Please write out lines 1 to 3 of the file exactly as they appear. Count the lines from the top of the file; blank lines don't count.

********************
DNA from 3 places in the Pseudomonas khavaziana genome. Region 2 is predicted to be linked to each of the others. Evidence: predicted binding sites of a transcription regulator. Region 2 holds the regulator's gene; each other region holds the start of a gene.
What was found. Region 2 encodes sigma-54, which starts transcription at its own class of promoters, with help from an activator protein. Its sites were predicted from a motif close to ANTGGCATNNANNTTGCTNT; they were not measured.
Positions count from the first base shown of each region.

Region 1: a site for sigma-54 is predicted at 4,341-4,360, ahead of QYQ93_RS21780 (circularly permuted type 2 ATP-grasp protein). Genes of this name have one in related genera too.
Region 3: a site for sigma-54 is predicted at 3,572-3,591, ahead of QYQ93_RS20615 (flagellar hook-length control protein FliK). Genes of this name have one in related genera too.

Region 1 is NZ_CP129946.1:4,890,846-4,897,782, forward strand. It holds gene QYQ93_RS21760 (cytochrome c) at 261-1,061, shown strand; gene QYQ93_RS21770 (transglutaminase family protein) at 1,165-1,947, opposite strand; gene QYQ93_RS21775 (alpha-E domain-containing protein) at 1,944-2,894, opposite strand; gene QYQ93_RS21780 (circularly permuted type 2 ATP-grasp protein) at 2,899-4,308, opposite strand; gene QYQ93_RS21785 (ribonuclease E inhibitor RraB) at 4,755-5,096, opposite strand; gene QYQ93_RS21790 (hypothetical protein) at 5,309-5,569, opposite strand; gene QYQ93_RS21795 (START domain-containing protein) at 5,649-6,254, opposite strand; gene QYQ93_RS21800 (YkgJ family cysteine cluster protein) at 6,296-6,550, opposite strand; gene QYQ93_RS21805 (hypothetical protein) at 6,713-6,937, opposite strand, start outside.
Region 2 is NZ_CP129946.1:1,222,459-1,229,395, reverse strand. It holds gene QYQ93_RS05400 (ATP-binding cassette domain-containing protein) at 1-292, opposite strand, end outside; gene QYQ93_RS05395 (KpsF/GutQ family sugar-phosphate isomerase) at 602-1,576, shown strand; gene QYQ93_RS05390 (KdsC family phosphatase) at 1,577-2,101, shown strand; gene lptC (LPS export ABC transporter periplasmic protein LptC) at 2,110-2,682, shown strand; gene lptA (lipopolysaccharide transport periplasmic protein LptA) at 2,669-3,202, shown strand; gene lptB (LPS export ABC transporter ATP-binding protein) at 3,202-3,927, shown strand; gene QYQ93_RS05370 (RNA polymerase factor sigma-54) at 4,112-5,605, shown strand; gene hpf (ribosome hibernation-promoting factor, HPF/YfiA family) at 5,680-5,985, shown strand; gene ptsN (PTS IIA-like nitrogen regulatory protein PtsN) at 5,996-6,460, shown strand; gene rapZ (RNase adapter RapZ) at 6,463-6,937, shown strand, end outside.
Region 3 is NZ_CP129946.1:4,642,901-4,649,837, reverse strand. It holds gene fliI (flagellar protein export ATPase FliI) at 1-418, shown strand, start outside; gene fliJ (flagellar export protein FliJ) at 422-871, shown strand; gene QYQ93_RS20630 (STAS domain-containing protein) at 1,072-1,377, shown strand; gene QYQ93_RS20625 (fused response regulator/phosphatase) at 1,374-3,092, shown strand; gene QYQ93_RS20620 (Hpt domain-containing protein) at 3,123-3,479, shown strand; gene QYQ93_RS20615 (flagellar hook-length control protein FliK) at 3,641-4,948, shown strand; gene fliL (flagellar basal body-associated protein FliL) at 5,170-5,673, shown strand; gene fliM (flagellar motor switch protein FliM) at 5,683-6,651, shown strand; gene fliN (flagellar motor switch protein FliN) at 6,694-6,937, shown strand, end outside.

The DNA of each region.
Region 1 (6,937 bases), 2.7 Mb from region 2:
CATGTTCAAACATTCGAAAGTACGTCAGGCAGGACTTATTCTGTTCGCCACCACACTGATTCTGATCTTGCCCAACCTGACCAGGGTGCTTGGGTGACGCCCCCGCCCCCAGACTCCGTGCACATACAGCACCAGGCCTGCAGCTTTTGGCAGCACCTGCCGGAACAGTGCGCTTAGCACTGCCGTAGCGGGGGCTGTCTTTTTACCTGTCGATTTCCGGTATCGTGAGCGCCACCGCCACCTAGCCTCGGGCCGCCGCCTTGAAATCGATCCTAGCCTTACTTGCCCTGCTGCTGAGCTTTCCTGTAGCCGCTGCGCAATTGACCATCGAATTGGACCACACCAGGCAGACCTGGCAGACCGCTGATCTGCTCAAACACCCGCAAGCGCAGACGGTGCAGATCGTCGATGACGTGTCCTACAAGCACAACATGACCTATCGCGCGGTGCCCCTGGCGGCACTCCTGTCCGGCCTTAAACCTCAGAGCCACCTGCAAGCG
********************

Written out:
DNA from 3 places in the Pseudomonas khavaziana genome. Region 2 is predicted to be linked to each of the others. Evidence: predicted binding sites of a transcription regulator. Region 2 holds the regulator's gene; each other region holds the start of a gene.
What was found. Region 2 encodes sigma-54, which starts transcription at its own class of promoters, with help from an activator protein. Its sites were predicted from a motif close to ANTGGCATNNANNTTGCTNT; they were not measured.
Positions count from the first base shown of each region.